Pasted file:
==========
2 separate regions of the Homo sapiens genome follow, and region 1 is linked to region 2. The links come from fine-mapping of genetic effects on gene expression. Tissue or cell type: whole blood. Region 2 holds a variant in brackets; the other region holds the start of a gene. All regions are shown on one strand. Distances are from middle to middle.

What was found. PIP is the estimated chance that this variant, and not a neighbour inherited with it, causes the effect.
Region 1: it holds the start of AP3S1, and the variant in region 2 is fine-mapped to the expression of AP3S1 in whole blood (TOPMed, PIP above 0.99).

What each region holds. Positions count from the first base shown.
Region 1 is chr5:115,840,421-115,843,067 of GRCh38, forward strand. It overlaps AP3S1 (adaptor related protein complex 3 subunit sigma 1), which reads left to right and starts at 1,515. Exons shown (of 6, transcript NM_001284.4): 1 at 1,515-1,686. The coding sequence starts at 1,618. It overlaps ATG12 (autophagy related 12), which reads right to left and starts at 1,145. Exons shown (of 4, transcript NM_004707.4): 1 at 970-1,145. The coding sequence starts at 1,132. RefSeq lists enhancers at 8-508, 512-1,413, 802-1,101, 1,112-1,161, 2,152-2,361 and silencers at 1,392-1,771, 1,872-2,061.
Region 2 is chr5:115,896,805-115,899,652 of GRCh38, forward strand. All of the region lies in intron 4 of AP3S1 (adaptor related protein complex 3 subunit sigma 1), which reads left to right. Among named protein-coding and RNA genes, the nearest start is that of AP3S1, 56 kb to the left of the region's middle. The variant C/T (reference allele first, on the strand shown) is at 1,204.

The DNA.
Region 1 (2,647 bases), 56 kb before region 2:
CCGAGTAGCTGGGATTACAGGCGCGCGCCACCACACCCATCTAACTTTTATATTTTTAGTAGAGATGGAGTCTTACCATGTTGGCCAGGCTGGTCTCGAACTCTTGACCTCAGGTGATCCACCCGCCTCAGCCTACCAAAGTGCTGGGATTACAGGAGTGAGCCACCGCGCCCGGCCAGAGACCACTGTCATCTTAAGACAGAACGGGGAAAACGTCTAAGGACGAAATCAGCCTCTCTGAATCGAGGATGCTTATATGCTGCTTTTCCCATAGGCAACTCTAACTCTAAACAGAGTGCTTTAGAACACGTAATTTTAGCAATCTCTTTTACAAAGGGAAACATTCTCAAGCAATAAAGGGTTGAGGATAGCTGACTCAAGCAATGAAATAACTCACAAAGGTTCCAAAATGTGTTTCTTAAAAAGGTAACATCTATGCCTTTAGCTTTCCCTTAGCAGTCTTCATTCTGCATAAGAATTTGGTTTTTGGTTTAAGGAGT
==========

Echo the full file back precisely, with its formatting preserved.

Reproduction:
2 separate regions of the Homo sapiens genome follow, and region 1 is linked to region 2. The links come from fine-mapping of genetic effects on gene expression. Tissue or cell type: whole blood. Region 2 holds a variant in brackets; the other region holds the start of a gene. All regions are shown on one strand. Distances are from middle to middle.

What was found. PIP is the estimated chance that this variant, and not a neighbour inherited with it, causes the effect.
Region 1: it holds the start of AP3S1, and the variant in region 2 is fine-mapped to the expression of AP3S1 in whole blood (TOPMed, PIP above 0.99).

What each region holds. Positions count from the first base shown.
Region 1 is chr5:115,840,421-115,843,067 of GRCh38, forward strand. It overlaps AP3S1 (adaptor related protein complex 3 subunit sigma 1), which reads left to right and starts at 1,515. Exons shown (of 6, transcript NM_001284.4): 1 at 1,515-1,686. The coding sequence starts at 1,618. It overlaps ATG12 (autophagy related 12), which reads right to left and starts at 1,145. Exons shown (of 4, transcript NM_004707.4): 1 at 970-1,145. The coding sequence starts at 1,132. RefSeq lists enhancers at 8-508, 512-1,413, 802-1,101, 1,112-1,161, 2,152-2,361 and silencers at 1,392-1,771, 1,872-2,061.
Region 2 is chr5:115,896,805-115,899,652 of GRCh38, forward strand. All of the region lies in intron 4 of AP3S1 (adaptor related protein complex 3 subunit sigma 1), which reads left to right. Among named protein-coding and RNA genes, the nearest start is that of AP3S1, 56 kb to the left of the region's middle. The variant C/T (reference allele first, on the strand shown) is at 1,204.

The DNA.
Region 1 (2,647 bases), 56 kb before region 2:
CCGAGTAGCTGGGATTACAGGCGCGCGCCACCACACCCATCTAACTTTTATATTTTTAGTAGAGATGGAGTCTTACCATGTTGGCCAGGCTGGTCTCGAACTCTTGACCTCAGGTGATCCACCCGCCTCAGCCTACCAAAGTGCTGGGATTACAGGAGTGAGCCACCGCGCCCGGCCAGAGACCACTGTCATCTTAAGACAGAACGGGGAAAACGTCTAAGGACGAAATCAGCCTCTCTGAATCGAGGATGCTTATATGCTGCTTTTCCCATAGGCAACTCTAACTCTAAACAGAGTGCTTTAGAACACGTAATTTTAGCAATCTCTTTTACAAAGGGAAACATTCTCAAGCAATAAAGGGTTGAGGATAGCTGACTCAAGCAATGAAATAACTCACAAAGGTTCCAAAATGTGTTTCTTAAAAAGGTAACATCTATGCCTTTAGCTTTCCCTTAGCAGTCTTCATTCTGCATAAGAATTTGGTTTTTGGTTTAAGGAGT